Just a note of clarification to my readers: Boundless Sea is not the final book in the Sacred Breath series. There will be a total of seven books, man...moreJust a note of clarification to my readers: Boundless Sea is not the final book in the Sacred Breath series. There will be a total of seven books, many of which will be completed this year. Trilogies are much too short for my liking! I have listed Book #4, Abyssal Zone, to hopefully clear up this misunderstanding: I thought that after spending six months writing three books one after another, I should step back and take a breather. I wanted to view the series from a different angle before immediately attacking another three books and the finale. The ending for Boundless Sea was chosen because I believed it was the most emotionally powerful moment on which I could close this segment. It is also most essential to future events, and therefore it must be memorable.(less)
How fascinating! I have never been insulted five times in a synopsis.
#1. "...you haven’t yet become the woman you need to be in order to have the par...moreHow fascinating! I have never been insulted five times in a synopsis.
#1. "...you haven’t yet become the woman you need to be in order to have the partnership you want."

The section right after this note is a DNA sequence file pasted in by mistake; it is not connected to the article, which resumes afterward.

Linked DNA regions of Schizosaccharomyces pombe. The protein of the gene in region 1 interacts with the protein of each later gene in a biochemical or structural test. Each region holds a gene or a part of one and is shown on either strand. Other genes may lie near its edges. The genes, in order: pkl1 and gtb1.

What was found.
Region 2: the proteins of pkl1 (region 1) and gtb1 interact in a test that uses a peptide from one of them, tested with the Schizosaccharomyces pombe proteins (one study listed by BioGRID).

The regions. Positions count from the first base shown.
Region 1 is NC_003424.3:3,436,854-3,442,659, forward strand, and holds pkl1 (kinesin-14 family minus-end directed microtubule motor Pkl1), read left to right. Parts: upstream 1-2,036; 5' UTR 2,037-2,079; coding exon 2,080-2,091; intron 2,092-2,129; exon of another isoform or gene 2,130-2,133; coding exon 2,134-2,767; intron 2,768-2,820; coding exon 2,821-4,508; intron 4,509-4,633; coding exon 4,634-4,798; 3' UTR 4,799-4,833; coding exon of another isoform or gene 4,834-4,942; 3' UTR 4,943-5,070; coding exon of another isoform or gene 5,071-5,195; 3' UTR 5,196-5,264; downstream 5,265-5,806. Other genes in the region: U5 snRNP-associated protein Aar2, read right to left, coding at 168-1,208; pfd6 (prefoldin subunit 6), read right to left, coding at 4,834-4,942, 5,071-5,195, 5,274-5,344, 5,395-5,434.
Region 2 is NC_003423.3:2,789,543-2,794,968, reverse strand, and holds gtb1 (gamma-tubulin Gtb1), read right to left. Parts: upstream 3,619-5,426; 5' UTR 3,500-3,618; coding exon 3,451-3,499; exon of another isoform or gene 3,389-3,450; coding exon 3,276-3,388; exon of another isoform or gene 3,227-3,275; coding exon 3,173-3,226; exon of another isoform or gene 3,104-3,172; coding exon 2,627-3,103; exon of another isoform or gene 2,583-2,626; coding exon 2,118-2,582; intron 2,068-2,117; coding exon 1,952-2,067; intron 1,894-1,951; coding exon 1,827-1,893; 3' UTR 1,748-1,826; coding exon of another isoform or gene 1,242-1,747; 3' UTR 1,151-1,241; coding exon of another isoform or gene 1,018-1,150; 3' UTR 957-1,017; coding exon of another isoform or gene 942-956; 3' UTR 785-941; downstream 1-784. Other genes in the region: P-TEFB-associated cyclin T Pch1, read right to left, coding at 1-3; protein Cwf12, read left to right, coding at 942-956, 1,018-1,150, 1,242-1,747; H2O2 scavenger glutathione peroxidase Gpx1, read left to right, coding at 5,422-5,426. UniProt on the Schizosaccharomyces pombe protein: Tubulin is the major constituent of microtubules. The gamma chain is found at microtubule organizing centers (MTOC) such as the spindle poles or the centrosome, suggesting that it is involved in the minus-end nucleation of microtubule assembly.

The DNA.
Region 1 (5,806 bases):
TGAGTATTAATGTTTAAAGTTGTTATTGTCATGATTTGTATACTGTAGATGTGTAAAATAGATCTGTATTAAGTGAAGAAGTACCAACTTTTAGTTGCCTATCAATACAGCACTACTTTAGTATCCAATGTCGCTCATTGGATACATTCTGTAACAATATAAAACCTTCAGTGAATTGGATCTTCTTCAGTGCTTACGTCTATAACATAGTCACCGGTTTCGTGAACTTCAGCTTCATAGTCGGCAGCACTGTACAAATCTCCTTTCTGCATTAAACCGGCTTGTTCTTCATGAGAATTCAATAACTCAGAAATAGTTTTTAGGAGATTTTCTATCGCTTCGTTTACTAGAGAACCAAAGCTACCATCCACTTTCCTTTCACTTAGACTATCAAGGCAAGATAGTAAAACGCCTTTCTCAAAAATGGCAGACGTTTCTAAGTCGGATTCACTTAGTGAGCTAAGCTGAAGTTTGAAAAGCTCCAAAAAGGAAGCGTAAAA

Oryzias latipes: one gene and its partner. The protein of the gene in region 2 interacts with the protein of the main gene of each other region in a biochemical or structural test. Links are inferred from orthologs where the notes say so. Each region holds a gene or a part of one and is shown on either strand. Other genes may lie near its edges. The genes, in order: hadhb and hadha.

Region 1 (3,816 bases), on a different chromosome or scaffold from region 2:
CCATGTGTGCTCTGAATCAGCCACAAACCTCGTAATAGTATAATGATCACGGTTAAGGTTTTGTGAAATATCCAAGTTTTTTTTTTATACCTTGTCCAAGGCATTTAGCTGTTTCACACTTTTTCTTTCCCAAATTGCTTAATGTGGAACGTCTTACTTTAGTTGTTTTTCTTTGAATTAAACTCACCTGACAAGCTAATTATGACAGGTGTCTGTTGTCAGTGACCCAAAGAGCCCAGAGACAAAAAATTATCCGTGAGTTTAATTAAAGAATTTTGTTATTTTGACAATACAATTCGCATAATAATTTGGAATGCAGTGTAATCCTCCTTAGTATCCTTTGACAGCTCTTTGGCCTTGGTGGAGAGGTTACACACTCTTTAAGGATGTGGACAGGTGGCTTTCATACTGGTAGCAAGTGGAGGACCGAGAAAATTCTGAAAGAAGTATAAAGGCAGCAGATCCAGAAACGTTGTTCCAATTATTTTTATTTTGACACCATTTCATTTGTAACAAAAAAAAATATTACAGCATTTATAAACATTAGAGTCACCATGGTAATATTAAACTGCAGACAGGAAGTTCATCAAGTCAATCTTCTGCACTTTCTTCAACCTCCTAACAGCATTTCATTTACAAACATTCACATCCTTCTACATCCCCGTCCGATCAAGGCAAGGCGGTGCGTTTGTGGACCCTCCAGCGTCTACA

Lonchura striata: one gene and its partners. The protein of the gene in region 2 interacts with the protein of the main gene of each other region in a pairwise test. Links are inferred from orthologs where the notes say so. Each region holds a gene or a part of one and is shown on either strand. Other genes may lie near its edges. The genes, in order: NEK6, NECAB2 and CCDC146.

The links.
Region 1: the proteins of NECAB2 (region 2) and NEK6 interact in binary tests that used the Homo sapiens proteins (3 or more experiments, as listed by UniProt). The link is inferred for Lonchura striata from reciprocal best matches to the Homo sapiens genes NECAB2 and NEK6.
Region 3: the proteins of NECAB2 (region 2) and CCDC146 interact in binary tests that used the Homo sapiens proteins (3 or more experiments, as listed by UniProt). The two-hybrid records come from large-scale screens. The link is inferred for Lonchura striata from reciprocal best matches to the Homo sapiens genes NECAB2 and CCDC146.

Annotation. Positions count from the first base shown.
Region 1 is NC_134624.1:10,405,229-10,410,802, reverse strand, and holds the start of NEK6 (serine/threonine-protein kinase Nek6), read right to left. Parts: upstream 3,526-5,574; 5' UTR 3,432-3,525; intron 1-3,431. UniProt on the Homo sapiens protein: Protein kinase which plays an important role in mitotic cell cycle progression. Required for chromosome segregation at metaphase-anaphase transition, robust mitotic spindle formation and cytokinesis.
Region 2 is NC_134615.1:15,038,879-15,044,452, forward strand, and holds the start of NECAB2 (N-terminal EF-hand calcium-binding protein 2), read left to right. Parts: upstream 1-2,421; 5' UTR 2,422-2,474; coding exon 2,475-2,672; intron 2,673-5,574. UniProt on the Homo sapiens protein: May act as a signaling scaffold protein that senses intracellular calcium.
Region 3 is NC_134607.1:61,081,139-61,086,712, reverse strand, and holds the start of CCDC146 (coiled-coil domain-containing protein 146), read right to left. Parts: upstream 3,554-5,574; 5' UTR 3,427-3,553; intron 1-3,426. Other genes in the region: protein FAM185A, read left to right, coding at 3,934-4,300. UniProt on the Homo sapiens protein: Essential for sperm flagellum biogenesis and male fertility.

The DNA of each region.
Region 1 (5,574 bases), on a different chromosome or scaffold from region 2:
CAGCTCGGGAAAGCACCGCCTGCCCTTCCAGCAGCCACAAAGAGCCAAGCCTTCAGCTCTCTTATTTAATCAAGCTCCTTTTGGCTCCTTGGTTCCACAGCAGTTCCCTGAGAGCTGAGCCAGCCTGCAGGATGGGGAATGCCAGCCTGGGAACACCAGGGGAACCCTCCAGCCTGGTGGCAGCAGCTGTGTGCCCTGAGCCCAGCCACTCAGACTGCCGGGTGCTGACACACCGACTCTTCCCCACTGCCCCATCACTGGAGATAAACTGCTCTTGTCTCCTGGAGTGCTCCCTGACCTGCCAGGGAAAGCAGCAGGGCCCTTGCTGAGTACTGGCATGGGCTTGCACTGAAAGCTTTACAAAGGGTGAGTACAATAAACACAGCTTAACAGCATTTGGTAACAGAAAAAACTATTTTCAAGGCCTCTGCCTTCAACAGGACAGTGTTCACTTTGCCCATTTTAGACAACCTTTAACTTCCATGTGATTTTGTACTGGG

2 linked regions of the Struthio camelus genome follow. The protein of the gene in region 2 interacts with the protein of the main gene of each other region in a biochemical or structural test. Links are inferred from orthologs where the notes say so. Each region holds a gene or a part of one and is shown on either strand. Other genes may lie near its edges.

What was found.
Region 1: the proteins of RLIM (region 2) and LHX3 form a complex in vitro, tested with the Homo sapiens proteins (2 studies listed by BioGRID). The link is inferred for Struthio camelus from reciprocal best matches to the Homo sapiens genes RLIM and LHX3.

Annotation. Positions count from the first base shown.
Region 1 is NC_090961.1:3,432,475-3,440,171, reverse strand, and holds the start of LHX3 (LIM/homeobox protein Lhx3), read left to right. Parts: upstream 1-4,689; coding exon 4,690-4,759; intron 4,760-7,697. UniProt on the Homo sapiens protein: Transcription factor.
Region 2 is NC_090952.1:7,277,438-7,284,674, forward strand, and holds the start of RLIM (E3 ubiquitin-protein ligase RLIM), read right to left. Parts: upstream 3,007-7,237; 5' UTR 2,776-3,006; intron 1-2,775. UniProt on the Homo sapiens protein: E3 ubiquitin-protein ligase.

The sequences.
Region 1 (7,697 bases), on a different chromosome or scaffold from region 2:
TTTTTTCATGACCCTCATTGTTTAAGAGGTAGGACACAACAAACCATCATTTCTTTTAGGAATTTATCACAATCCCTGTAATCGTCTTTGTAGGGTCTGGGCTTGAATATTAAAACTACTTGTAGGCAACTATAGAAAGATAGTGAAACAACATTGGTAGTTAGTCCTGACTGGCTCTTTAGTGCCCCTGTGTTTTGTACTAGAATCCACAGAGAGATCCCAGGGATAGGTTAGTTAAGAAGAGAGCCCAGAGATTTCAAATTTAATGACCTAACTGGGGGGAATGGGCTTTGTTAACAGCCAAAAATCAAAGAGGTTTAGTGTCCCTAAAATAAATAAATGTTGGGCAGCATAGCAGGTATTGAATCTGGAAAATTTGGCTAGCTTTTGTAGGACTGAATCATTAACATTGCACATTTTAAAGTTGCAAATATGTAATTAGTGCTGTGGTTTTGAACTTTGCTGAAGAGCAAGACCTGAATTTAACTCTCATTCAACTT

Oh my goodness! Please tell me more about how deficient I am as a woman, and why I must change to be the perfect ideal for every man on earth who is already perfect.
#2. "You’re a Bitch: How defensiveness and anger can hide behind a tough, take-charge exterior, and why being nice is never a sign of weakness."
I didn't realize that having a "tough, take-charge exterior" meant that I was a bitch. I thought it meant that I had a "tough, take-charge interior" which I was very proud of and never wished to compromise. But I see how being a tough woman can be a turn-off, and I will try my best to appear as though I am not.
#3. "You’re a Liar: How to stop lying to men—and get honest with yourself—about the kind of relationship you really want. It’s the only way."
I have never lied to a man in my life, but you just suggested that I should because my tough exterior was a turn-off. I'm confused. If I'm really honest with myself about what I want, it's a man who accepts and loves me for the tough, take-charge woman I am, on the exterior and interior.
But I am excited to read this book and find out more about how I should turn myself into soft, cushy carpeting under someone's worthy feet.